Neighbors in Tampa Palms celebrate home demolition

The unfinished home was condemned years ago.

Published April 11, 2007

NEW TAMPA — The excavator’s giant claw ripped downward through the eaves of the unfinished mansion, and Pete and Lori Fair embraced. Alan Jones brandished a celebratory cigar. Randy Marlowe smoked one. Clemens Hrouda watched with a coffee mug in hand and satisfaction on his face.

In Tuesday’s wet, dismal morning, an act of stunning destruction sparked happiness in an elegant Tampa Palms neighborhood. A 7,554-square-foot home, condemned and virtually untouched since 2003, was gutted in an hour.

Left unscathed was a lawsuit by the homeowner, Scott Burdge, against the city of Tampa, which paid more than $15,000 for the demolition and plans to send Burdge the bill.

Left happy after years of frustration were the neighbors.

“In a couple of hours, this will be as close to a back yard as our daughters have ever seen in their entire lives,” said Pete Fair, whose home is immediately behind the demolition site at 5302 Witham Court.

When the Fair girls were 5 and 3, the property was a pine forest. A year later, it was scraped clean. A year after that brought a construction job that proceeded through four years of fits and starts until the city ordered it stopped for good four years ago. The result was a sprawling, columned estate home with a wide front porch, no driveway, no interior walls and shingles covering only half the roof.

Today, Fair’s daughters are 15 and 13. “It’s been rotten for as long as they can remember,” said their dad.
“It’s disturbing to have a house under construction for eight years next to you,” said Jones, who witnessed every month of the saga from next door.

Hrouda moved in next to Burdge’s project in 2002, the third year of construction. He got suspicious and visited the city’s code inspectors.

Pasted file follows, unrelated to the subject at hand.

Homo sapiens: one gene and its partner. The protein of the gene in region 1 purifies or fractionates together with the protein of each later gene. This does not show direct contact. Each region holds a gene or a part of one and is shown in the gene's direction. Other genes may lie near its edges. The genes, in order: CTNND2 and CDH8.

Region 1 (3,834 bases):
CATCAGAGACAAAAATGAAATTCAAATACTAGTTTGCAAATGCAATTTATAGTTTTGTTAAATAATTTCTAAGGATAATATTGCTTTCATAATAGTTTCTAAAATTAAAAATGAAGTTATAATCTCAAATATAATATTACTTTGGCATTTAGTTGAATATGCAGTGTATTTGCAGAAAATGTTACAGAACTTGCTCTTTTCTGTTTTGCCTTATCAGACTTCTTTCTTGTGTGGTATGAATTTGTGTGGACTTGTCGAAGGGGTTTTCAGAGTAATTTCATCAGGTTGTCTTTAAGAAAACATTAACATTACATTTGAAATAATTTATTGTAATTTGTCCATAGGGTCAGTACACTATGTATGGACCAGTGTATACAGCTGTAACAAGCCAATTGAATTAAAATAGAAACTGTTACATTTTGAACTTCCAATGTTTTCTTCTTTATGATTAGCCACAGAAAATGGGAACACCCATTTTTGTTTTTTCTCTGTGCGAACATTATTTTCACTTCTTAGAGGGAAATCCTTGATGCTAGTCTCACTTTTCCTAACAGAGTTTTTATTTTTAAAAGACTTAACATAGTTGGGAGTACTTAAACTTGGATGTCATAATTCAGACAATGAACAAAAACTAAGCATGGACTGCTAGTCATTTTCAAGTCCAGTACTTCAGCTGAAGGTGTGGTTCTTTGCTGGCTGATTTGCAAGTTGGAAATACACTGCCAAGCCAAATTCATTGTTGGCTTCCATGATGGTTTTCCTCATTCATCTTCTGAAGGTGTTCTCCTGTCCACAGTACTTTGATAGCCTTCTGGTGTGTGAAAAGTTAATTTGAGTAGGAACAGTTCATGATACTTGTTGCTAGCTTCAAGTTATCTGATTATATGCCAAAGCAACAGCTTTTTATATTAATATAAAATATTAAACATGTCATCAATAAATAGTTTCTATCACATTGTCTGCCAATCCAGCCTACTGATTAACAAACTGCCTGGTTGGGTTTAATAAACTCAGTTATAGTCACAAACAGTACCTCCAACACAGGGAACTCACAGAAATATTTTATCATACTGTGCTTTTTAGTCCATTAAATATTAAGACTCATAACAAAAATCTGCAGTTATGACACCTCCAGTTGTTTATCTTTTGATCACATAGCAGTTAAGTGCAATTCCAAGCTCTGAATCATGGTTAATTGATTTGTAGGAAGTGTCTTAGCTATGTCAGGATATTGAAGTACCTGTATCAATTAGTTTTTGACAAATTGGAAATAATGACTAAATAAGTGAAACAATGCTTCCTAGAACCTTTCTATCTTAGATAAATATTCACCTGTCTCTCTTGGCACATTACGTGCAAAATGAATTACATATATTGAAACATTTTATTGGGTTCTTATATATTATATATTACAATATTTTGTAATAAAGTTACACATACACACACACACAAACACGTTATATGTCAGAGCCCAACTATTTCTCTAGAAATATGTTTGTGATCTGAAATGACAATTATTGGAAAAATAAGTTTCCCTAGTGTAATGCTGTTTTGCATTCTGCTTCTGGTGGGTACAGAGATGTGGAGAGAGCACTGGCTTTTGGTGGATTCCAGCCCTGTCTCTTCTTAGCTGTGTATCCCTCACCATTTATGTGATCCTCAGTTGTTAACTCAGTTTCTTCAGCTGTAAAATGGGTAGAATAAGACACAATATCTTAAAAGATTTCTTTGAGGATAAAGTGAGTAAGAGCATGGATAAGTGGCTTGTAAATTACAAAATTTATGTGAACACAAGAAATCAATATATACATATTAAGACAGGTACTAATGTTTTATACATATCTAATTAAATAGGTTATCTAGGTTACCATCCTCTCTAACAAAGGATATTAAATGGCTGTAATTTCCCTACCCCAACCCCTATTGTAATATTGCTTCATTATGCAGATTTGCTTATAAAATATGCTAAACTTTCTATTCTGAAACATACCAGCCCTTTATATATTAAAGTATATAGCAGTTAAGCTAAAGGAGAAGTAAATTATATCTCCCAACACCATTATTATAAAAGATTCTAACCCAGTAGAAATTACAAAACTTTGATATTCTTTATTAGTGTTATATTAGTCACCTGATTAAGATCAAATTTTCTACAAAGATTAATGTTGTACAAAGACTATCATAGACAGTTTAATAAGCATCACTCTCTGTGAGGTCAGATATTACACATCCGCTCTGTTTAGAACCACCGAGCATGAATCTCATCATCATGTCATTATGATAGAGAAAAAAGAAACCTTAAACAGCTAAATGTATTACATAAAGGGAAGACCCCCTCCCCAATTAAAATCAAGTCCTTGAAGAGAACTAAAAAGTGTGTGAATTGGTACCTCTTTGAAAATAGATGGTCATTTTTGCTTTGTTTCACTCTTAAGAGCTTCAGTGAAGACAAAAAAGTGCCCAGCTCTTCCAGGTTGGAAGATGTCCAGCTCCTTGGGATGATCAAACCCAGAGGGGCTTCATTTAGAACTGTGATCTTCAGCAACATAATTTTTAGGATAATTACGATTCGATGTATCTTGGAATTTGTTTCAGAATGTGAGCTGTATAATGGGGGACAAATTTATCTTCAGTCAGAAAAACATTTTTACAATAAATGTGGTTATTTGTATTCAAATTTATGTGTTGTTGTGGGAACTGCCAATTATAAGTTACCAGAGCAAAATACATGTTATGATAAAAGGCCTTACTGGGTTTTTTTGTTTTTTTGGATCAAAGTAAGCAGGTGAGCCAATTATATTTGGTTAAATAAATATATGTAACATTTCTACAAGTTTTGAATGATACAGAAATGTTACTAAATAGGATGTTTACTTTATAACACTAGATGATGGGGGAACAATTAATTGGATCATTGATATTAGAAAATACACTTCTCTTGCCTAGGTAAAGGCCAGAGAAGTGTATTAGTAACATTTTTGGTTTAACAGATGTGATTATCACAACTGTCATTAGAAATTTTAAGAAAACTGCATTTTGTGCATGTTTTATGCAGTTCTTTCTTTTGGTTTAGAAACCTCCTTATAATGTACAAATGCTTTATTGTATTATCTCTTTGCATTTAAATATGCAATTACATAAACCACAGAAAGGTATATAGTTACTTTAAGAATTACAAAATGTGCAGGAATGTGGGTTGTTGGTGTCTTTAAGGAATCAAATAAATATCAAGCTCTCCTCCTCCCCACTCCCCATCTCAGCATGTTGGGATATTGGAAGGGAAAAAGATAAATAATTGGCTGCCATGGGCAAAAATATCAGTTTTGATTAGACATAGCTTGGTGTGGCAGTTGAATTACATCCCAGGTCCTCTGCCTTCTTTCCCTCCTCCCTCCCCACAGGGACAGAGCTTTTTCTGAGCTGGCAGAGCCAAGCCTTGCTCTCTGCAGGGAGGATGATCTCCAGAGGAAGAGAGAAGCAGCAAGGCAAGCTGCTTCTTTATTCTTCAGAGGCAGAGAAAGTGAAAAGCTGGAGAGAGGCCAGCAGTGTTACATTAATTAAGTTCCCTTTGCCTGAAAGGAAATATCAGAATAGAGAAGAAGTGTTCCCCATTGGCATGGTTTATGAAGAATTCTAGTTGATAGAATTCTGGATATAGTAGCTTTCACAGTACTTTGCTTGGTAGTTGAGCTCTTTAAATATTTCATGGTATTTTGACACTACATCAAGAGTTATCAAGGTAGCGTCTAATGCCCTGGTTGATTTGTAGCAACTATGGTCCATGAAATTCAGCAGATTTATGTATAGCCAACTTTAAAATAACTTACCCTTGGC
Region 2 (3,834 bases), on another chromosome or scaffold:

“We found there were legions of records and complaints from the previous years,” he said. “That’s when we knew we had a problem.”

Since Tampa code inspectors condemned the house in 2003, and again in 2004, its fate has been tied up in legal proceedings. Burdge has fought off foreclosure and appealed the demolition orders to the City Council and two levels of state court. All upheld the demolition plans.

Burdge’s lawsuit, filed last year, contends the part of city code used against him didn’t apply to his situation. He concedes the house was plagued by delays, but argues he would have finished it except for a “stop-work” order the city issued four years ago.

“Since September 2003, it hasn’t been his fault,” Burdge’s attorney, Luke Lirot, said Tuesday.
He said Burdge spent more than $500,000 on the house, and “he will be made whole” by the city. Through Tuesday’s demolition, “the city has decided they’re going to roll the dice on their exposure,” Lirot said.

Back on Witham Court, the city’s demolition contractor said the house readily shredded.

“It’s too easy, way too easy,” said John Valois, general manager of H.B. Walker Inc., of Orlando. “It’s the easiest one I’ve ever done in 15 years.”

Valois said strengthening structures such as cross-braces, rebar and firewalls were missing.

Randy Marlowe, a supervisor on the Tampa Palms Community Development District, watched and ventured, “We built better sheds for the cattle out in Colorado than the construction techniques here.”

But Marlowe, nodding at the dozen neighbors gathered in the rain, also paid a sideways tribute to Burdge.

“We need more things like this to bring us together,” Marlowe said. “Mr. Burdge doesn’t know the favor he has done for us.”

Bill Coats can be reached at (813) 269-5309 or coats@sptimes.com.